Simon Willison’s Weblog

Items tagged nataliedowne, css

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Going Nuts with CSS Transitions. Nat’s article for this year’s 24ways—adding special effects to images using CSS rotation, box shadows and the magical -webkit-transition property. # 14th December 2009, 1:16 pm

Styling buttons to look like links. Nat has a neat trick for styling submit buttons to look like regular links—so there’s absolutely no excuse for using a “delete” link when you should be using a POST request. # 10th June 2009, 2:11 am

TiddlyPocketBook. Paul Downey took Nat’s dinky pocketbooks CSS and combined it with TiddlyWiki to create a single page pocketbook editor. # 28th May 2009, 1:24 am

Dinky pocketbooks with WebKit transforms. Nat used 90 degree CSS transform rotations in print stylesheets for WebKit and Safari to create printable cut-out-and-fold pocketbooks from A4 pages. Very neat. # 22nd May 2009, 12:33 am

Practical, maintainable CSS (via) Nat’s posted slides and a video from her latest talk at last week’s Brighton Girl Geeks evening. # 12th March 2009, 12:46 am

CSS Systems for writing maintainable CSS. Nat has published the slides and notes from her BarCamp presentation this morning. I’m really excited about her approach, which involves designing a “CSS system” of markup patterns and CSS that embodies the design of an individual site. Future maintenance can then take this overall system in to account, which is assisted by a defined ordering system and shared vocabulary. # 28th September 2008, 11:30 pm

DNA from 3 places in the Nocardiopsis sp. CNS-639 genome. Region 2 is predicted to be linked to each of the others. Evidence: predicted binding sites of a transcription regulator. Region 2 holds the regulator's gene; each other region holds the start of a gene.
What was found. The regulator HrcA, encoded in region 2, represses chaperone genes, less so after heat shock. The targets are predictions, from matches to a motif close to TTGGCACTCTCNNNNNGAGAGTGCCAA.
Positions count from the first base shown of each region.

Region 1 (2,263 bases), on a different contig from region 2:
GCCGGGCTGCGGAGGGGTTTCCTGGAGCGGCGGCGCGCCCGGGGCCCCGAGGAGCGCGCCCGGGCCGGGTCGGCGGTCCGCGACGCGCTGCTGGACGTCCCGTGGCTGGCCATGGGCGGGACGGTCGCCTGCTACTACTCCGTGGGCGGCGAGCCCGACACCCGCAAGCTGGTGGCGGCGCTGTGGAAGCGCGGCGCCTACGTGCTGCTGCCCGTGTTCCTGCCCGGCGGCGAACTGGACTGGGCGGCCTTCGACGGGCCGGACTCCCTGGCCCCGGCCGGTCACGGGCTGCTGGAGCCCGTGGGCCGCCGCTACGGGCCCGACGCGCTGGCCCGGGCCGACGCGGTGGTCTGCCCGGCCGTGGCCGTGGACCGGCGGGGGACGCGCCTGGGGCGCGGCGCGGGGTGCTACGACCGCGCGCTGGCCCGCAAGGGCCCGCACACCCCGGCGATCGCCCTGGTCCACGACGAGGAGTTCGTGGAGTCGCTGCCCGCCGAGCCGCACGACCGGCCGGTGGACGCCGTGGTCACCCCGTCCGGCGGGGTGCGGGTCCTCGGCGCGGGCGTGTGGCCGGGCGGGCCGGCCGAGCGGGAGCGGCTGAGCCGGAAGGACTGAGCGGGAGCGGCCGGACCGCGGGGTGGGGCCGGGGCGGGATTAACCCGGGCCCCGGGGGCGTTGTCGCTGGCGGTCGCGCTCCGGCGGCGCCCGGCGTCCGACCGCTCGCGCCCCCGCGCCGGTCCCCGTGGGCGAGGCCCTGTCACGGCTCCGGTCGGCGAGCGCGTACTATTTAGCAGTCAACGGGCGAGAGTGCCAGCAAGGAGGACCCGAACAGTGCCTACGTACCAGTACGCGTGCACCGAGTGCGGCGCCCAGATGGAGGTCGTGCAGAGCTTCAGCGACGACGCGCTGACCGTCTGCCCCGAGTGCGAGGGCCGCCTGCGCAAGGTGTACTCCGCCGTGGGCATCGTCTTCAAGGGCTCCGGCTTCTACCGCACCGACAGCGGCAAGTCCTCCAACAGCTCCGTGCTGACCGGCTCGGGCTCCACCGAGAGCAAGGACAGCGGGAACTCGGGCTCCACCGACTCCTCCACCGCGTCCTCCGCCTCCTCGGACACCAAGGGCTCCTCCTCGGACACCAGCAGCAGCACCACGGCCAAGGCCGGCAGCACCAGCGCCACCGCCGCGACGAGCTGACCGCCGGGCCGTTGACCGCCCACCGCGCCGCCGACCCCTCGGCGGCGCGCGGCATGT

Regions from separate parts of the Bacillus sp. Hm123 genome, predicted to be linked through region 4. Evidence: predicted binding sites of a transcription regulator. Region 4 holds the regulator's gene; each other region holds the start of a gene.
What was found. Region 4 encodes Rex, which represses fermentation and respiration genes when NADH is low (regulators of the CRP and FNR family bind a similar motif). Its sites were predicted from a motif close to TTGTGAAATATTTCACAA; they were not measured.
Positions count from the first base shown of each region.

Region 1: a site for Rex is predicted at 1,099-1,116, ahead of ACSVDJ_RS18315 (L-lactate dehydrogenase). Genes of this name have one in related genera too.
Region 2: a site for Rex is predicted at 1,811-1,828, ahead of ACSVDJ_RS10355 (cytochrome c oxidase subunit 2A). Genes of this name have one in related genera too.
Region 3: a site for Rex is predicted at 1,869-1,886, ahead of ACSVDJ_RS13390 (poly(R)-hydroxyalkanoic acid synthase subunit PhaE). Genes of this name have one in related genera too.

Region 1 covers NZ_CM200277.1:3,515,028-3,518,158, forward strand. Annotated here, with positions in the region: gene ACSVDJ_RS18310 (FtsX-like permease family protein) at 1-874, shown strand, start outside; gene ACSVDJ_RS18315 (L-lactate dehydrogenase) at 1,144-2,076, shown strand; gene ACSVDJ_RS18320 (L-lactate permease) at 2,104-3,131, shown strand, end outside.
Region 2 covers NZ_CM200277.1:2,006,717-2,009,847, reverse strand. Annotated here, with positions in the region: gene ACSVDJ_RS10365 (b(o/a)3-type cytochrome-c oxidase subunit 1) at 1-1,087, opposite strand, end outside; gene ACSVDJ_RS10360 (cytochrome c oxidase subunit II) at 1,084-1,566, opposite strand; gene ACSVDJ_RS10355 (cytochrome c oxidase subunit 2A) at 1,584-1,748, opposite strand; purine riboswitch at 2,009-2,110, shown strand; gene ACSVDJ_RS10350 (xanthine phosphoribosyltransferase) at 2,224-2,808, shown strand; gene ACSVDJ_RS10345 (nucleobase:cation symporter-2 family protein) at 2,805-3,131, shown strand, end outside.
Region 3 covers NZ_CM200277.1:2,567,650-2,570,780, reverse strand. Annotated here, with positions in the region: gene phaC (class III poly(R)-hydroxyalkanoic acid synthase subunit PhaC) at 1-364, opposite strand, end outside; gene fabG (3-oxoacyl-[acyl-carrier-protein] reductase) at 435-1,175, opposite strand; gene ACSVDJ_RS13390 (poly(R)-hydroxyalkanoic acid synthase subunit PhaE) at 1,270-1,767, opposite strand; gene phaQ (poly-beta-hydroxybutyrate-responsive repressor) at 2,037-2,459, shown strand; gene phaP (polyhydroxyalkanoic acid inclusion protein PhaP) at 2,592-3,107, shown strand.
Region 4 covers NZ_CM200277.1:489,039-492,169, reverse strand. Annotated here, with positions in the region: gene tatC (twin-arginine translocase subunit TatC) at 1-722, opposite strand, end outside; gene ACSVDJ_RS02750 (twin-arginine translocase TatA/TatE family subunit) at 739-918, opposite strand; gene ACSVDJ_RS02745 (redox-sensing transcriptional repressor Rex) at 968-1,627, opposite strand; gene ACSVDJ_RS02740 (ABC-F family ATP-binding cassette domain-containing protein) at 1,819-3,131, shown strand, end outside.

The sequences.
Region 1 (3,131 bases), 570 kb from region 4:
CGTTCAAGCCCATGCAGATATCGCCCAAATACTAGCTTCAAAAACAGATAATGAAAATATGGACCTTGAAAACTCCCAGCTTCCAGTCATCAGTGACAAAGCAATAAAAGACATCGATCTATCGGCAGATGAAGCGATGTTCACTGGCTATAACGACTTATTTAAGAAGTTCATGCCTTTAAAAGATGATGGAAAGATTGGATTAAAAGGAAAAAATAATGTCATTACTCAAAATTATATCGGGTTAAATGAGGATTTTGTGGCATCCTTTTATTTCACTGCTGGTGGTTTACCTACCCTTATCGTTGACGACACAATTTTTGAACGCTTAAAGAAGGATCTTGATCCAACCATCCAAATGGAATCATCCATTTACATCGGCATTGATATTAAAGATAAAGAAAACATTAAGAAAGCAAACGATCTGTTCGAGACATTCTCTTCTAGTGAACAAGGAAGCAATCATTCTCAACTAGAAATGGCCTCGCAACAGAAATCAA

Back To The Future of Print. Nat’s contribution to 24 ways: a long needed update on the state of the art in print stylesheets. # 9th December 2007, 12:56 am

Natalie Downe: Inline image quotes. Neat CSS trick this one. # 22nd November 2006, 12:29 am

Girlfriend as a case study

I’ve been helping my girlfriend recreate her site using CSS and structural markup. She’s new to web design and has been taking to CSS like a duck to water—as a veteran of Microsoft Word globally defined styles come to her naturally and she took very little time to cotton on to the importance of seperating presentation from content. I’ve shown her tables as well but she isn’t really interested as she sees CSS as a much better solution for general presentation. I’m hoping to help run an HTML/XHTML/CSS training course at the University early next year with a heavy emphasis on structural markup, standards compliance and accessibility so it’s great to have a guinea pig to play with :)

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